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Eggs can be used to filter microplastics and salt out of water, researchers have discovered.

The humble egg is a staple at breakfast tables around the world.

But it could prove an unlikely ally in the battle against plastic pollution, scientists at Princeton University have found.

According to their ground-breaking new research, freeze dried and super-heated egg whites can remove salt and microplastics from seawater with 98 per cent and 99 per cent efficiency respectively.

“The egg whites even worked if they were fried on the stove first, or whipped,” said Sehmus Ozden, first author on the paper published in Materials Today.

How can scientists use egg whites to filter water?

Egg whites are a complex system of almost pure protein.

When they are freeze dried and heated to 900 degrees Celsius in an environment without oxygen, they form an interconnected structure of carbon strands and graphene sheets.

This ‘aerogel’ structure acts like a very tightmesh sieve, sifting nasty microplastics or salt out of the water.

You’ve got to break a few eggs to filter microplastics

The scientists tried a number of different options before they got to eggs.

Professor Craig Arnold – one of the researchers on the paper – found inspiration for the experiments during a lunchtime faculty meeting.

“I was sitting there, staring at the bread in my sandwich,” he said.

“And I thought to myself, this is exactly the kind of structure that we need.”

The team initially tried to use bread mixed with carbon to filter microplastics. None of these methods worked very well, so the researchers kept removing ingredients.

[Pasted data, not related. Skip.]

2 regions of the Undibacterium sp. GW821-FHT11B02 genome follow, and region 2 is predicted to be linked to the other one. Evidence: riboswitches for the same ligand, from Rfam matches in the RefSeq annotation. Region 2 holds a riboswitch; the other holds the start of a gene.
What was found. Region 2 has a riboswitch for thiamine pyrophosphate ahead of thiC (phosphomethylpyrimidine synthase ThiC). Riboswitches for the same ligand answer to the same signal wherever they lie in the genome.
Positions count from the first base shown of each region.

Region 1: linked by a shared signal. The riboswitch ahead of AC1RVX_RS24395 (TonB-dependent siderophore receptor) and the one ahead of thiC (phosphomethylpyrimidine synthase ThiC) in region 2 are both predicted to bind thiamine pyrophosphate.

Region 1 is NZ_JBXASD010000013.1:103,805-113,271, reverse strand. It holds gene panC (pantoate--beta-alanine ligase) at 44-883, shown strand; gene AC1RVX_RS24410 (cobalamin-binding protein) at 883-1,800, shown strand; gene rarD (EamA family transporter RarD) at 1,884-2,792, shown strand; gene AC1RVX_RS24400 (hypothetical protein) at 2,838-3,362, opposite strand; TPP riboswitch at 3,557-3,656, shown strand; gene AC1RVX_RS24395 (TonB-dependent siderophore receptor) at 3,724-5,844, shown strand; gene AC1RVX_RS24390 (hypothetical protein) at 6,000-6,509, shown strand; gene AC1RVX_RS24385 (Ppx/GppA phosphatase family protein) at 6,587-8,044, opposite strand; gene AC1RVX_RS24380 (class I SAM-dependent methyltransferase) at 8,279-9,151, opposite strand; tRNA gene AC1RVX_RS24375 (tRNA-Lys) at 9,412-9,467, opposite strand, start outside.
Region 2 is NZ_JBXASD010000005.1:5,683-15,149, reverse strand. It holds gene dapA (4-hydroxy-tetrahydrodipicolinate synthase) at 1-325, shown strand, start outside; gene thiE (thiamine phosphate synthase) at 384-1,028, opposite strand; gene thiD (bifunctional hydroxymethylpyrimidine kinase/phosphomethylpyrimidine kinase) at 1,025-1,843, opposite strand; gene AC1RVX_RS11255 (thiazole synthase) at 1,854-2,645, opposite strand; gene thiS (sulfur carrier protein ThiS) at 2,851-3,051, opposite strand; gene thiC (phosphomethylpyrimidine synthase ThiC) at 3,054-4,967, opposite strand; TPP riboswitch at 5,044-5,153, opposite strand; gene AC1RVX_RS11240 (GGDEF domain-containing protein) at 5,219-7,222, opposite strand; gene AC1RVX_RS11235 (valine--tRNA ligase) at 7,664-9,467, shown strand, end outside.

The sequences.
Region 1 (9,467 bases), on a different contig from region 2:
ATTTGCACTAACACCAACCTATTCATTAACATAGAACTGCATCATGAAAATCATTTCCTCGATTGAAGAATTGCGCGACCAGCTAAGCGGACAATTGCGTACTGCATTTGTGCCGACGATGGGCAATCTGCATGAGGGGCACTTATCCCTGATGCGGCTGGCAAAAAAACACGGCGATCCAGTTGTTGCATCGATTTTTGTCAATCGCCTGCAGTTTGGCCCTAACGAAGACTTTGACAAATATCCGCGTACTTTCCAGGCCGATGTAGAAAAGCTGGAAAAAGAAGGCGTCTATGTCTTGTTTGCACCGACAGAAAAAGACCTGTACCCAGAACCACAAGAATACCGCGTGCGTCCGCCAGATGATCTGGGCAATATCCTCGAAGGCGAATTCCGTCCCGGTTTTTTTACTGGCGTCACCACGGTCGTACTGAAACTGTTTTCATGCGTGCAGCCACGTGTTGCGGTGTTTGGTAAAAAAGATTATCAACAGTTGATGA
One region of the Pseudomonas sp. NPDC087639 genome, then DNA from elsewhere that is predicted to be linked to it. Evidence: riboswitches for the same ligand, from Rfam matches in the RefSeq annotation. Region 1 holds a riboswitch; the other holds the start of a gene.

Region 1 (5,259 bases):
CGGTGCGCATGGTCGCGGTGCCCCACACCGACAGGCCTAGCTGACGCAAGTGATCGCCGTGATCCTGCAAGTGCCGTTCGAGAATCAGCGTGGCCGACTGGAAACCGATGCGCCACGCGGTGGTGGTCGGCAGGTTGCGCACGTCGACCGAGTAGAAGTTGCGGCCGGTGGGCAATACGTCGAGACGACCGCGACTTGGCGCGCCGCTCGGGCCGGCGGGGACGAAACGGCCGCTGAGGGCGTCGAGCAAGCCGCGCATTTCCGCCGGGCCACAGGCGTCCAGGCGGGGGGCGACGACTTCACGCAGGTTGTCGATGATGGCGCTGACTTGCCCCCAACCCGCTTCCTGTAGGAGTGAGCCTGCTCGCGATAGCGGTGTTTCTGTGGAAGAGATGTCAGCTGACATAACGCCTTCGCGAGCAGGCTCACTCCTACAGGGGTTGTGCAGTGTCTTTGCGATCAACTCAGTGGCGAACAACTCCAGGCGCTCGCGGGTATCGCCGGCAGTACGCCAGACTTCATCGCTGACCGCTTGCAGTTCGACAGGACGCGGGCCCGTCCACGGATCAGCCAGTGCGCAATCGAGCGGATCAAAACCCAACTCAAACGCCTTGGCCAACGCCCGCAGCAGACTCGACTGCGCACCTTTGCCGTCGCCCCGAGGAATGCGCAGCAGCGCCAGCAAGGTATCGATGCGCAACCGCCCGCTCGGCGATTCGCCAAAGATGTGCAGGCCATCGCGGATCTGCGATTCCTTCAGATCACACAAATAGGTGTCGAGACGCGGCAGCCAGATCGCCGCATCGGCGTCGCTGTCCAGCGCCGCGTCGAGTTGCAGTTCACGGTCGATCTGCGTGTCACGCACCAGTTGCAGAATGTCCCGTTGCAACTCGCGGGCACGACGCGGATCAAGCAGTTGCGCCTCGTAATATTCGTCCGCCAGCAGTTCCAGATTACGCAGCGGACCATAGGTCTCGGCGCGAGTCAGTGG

“We started with a more complex system, and we just kept reducing, reducing, reducing, until we got down to the core of what it was,” Arnold said,

“It was the proteins in the egg whites that were leading to the structures that we needed.”

Are egg whites a scalable solution to microplastic pollution?

Microplastics – tiny particles of plastic up to 5mm long – are everywhere. According to a recent study, people inadvertently consume up to five grams of micro and nano-plastics every week.

The phenomenon could have dangerous health implications.

The tiny particles linger in human blood, lodge in the organs, and pollute foetuses. Emerging research suggests they may be able to induce carcinogenesis in cells, the process that triggers cancerous mutations.

Eggs alone are not going to solve this problem – humans have produced more than 8.3 billion tonnes of plastic since the 1950s.

But if the research group can refine the fabrication process, they could help with water purification on a larger scale.

While store-bought eggs could form part of the solution, the researchers are also looking into producing synthetic proteins with the same filtering qualities.

It could have significant benefits, Ozden says – not least being significantly cheaper than existing options.

“Activated carbon is one of the cheapest materials used for water purification. We compared our results with activated carbon, and it’s much better,” he said.

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